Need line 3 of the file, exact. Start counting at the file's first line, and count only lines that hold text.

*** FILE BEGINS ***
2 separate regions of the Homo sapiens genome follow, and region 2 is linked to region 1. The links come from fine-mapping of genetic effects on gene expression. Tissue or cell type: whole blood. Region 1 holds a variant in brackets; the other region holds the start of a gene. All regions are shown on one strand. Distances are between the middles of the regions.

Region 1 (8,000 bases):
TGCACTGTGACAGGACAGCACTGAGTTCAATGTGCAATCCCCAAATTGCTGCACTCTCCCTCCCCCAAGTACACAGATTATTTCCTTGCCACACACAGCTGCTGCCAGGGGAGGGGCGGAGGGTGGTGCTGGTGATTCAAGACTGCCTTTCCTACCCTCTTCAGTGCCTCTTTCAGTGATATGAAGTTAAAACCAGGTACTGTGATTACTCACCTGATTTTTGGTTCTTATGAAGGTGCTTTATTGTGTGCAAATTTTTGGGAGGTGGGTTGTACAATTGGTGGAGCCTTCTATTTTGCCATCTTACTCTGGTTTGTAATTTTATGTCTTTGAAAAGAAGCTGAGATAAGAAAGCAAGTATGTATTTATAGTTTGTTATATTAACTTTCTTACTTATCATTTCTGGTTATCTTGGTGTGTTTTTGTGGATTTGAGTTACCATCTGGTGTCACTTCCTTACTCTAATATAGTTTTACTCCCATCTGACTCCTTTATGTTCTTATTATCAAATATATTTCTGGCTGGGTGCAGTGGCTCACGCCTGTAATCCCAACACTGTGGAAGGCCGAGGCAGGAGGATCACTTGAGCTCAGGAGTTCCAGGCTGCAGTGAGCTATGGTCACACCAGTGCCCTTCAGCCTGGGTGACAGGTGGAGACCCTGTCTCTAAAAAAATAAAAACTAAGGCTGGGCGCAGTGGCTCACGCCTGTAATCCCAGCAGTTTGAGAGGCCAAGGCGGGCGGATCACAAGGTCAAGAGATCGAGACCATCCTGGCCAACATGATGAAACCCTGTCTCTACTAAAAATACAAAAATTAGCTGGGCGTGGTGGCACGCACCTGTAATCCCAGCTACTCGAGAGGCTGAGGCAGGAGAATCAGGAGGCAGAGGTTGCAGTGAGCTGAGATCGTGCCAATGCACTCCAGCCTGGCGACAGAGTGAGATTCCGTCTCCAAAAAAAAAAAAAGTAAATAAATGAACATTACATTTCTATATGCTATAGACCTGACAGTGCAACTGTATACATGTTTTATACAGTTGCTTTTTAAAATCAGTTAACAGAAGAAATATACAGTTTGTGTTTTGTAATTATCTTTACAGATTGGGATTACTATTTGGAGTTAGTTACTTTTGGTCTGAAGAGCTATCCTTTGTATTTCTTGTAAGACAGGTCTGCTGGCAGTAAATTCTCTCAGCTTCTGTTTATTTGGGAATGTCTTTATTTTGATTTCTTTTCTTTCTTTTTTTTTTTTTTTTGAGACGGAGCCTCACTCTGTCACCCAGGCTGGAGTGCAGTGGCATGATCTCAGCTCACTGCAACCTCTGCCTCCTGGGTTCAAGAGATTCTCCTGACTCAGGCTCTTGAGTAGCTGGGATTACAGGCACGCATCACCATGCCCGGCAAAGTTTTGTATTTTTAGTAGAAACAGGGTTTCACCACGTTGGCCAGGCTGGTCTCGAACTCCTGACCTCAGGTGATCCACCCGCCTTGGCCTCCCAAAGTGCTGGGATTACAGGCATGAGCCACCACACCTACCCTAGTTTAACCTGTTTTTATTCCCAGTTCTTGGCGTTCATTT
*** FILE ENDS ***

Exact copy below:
TGCACTGTGACAGGACAGCACTGAGTTCAATGTGCAATCCCCAAATTGCTGCACTCTCCCTCCCCCAAGTACACAGATTATTTCCTTGCCACACACAGCTGCTGCCAGGGGAGGGGCGGAGGGTGGTGCTGGTGATTCAAGACTGCCTTTCCTACCCTCTTCAGTGCCTCTTTCAGTGATATGAAGTTAAAACCAGGTACTGTGATTACTCACCTGATTTTTGGTTCTTATGAAGGTGCTTTATTGTGTGCAAATTTTTGGGAGGTGGGTTGTACAATTGGTGGAGCCTTCTATTTTGCCATCTTACTCTGGTTTGTAATTTTATGTCTTTGAAAAGAAGCTGAGATAAGAAAGCAAGTATGTATTTATAGTTTGTTATATTAACTTTCTTACTTATCATTTCTGGTTATCTTGGTGTGTTTTTGTGGATTTGAGTTACCATCTGGTGTCACTTCCTTACTCTAATATAGTTTTACTCCCATCTGACTCCTTTATGTTCTTATTATCAAATATATTTCTGGCTGGGTGCAGTGGCTCACGCCTGTAATCCCAACACTGTGGAAGGCCGAGGCAGGAGGATCACTTGAGCTCAGGAGTTCCAGGCTGCAGTGAGCTATGGTCACACCAGTGCCCTTCAGCCTGGGTGACAGGTGGAGACCCTGTCTCTAAAAAAATAAAAACTAAGGCTGGGCGCAGTGGCTCACGCCTGTAATCCCAGCAGTTTGAGAGGCCAAGGCGGGCGGATCACAAGGTCAAGAGATCGAGACCATCCTGGCCAACATGATGAAACCCTGTCTCTACTAAAAATACAAAAATTAGCTGGGCGTGGTGGCACGCACCTGTAATCCCAGCTACTCGAGAGGCTGAGGCAGGAGAATCAGGAGGCAGAGGTTGCAGTGAGCTGAGATCGTGCCAATGCACTCCAGCCTGGCGACAGAGTGAGATTCCGTCTCCAAAAAAAAAAAAAGTAAATAAATGAACATTACATTTCTATATGCTATAGACCTGACAGTGCAACTGTATACATGTTTTATACAGTTGCTTTTTAAAATCAGTTAACAGAAGAAATATACAGTTTGTGTTTTGTAATTATCTTTACAGATTGGGATTACTATTTGGAGTTAGTTACTTTTGGTCTGAAGAGCTATCCTTTGTATTTCTTGTAAGACAGGTCTGCTGGCAGTAAATTCTCTCAGCTTCTGTTTATTTGGGAATGTCTTTATTTTGATTTCTTTTCTTTCTTTTTTTTTTTTTTTTGAGACGGAGCCTCACTCTGTCACCCAGGCTGGAGTGCAGTGGCATGATCTCAGCTCACTGCAACCTCTGCCTCCTGGGTTCAAGAGATTCTCCTGACTCAGGCTCTTGAGTAGCTGGGATTACAGGCACGCATCACCATGCCCGGCAAAGTTTTGTATTTTTAGTAGAAACAGGGTTTCACCACGTTGGCCAGGCTGGTCTCGAACTCCTGACCTCAGGTGATCCACCCGCCTTGGCCTCCCAAAGTGCTGGGATTACAGGCATGAGCCACCACACCTACCCTAGTTTAACCTGTTTTTATTCCCAGTTCTTGGCGTTCATTT